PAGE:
Wednesday, September 21, 2005

September 21 Flu this it?

Big, big news day. Be sure to read all the way to the end...some of the biggest stories from today where not from Indonesia.

Early today, the Indonesian Health Minister said bird flu an epidemic in her country.

"This can be described as an epidemic. These (cases) will happen again as long as we cannot determine the source," Supari told reporters, but she insisted it would be wrong to label it a "frightening epidemic".
She later retracted that statement, saying if things worsened it would be an epidemic.

Helen Branswell of CP says WHO is trying to "dial back" concern.

Despite reports of a number of suspect cases, there are currently no plans to convene the meeting of experts that would be needed before the organization could declare the world had moved one step closer to a flu pandemic, Dick Thompson said from Geneva.

"We're not anywhere close to that. We see no relationship between any of these ... suspect cases," said Thompson, communications director for the agency's communicable diseases branch.

"The level of anxiety is higher in Indonesia. It is not in Geneva."


Thompson also moved to dispel reports the WHO was getting ready to deploy a supply of antiviral drugs to Indonesia.

The WHO has been promised a stockpile of three million treatment courses of the drug oseltamivir or Tamiflu to be used as a pandemic fire blanket. The agency has committed itself to trying to stop or slow a pandemic once a strain emerges that seems to have the capacity to spread in sustained fashion from person to person.

Thompson said a small number of treatment courses were sent to Indonesia in July when a cluster of what were thought to be three cases in one family was identified. But there are currently no plans to draw down the stockpile for Indonesia, he insisted.

"No, definitely not."

Indonesia will cull where the bird flu is most intense.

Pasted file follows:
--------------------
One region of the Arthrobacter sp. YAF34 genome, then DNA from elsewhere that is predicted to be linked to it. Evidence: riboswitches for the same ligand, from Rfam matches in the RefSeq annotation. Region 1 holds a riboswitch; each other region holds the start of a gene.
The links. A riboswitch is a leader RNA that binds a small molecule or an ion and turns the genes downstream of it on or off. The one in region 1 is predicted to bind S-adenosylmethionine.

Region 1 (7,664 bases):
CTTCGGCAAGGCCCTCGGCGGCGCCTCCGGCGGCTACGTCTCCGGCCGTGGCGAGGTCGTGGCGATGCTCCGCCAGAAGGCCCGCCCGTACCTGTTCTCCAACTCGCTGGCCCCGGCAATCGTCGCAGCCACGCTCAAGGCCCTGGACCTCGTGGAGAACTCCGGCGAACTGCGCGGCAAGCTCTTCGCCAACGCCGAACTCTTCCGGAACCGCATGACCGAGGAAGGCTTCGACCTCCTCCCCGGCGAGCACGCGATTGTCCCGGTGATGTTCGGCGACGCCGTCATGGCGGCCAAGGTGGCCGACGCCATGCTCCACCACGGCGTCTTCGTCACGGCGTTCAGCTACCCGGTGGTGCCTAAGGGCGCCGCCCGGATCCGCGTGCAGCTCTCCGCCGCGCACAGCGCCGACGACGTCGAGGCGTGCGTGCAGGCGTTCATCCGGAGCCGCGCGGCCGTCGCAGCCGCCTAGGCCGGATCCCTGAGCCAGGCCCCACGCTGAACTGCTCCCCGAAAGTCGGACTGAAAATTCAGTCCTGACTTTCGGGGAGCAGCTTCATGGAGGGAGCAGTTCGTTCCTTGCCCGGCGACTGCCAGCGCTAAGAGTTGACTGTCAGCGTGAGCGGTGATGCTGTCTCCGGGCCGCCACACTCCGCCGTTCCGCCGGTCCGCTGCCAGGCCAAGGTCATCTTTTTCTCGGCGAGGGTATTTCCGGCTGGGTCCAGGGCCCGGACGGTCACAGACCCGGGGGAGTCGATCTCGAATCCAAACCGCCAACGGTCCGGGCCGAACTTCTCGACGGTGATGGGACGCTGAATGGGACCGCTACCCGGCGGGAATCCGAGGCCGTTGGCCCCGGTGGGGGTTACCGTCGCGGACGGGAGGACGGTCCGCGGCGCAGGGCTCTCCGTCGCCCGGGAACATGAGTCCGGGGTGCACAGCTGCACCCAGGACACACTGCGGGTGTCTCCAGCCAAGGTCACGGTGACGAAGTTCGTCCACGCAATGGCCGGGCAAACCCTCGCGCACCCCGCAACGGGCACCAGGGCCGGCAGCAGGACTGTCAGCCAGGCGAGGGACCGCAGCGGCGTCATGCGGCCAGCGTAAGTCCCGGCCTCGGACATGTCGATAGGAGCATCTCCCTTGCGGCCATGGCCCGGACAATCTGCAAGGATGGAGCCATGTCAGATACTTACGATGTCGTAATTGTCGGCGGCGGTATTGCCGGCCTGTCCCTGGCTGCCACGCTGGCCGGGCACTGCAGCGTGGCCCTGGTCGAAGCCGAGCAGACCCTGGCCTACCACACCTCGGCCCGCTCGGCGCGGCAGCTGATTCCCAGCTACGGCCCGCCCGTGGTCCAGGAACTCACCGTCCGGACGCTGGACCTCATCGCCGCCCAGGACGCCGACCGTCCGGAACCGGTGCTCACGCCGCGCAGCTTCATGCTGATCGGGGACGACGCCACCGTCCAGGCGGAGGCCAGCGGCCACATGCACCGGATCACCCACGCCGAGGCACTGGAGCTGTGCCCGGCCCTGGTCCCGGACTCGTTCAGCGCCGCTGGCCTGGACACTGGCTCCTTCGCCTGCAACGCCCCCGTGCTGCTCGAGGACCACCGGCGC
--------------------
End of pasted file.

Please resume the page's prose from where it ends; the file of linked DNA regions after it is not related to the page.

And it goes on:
Lost in all this is another bird flu death, a young girl.

ABC News has the story on the Indonesian crisis.

ABC News also has this--is it cause for alarm?

CIDRAP on the fears in Indonesia.

Effect Measure on whether Indonesia is boiling, or simmering.

Effect Measure on international experts converging on Indonesia.

Recombinomics has this concern on a false positive.

Recombinomics on three new admissions in Indonesia.

Not surprisingly, Recombinomics says the events in Indonesia are due to recombination.

Recombinomics says that a young girl was denied admission to the hospital in Jakarta, based on a machine translation.

ProMed on the Indonesian situation.

More from ProMed on Indonesia.

From Australia, the question over whether this is the start of pandemic.

Two of our favorites, Michael Osterholm and Helen Branswell, did a symposium last night at the Wilson Center in Washington. Here's the audio link, here's the video link, and here's the .ppt.

Here's a news story from VOA on the event. Every word is a must read.

Osterholm said:

In general terms, we are not much better able to handle acute respiratory distress syndrome, in any number of cases today, than we were in 1918," he said. "So, do not go back and say, well, it is different today, it is not 1918. Unfortunately, folks, it is 1918 all over again, even from a clinical response standpoint.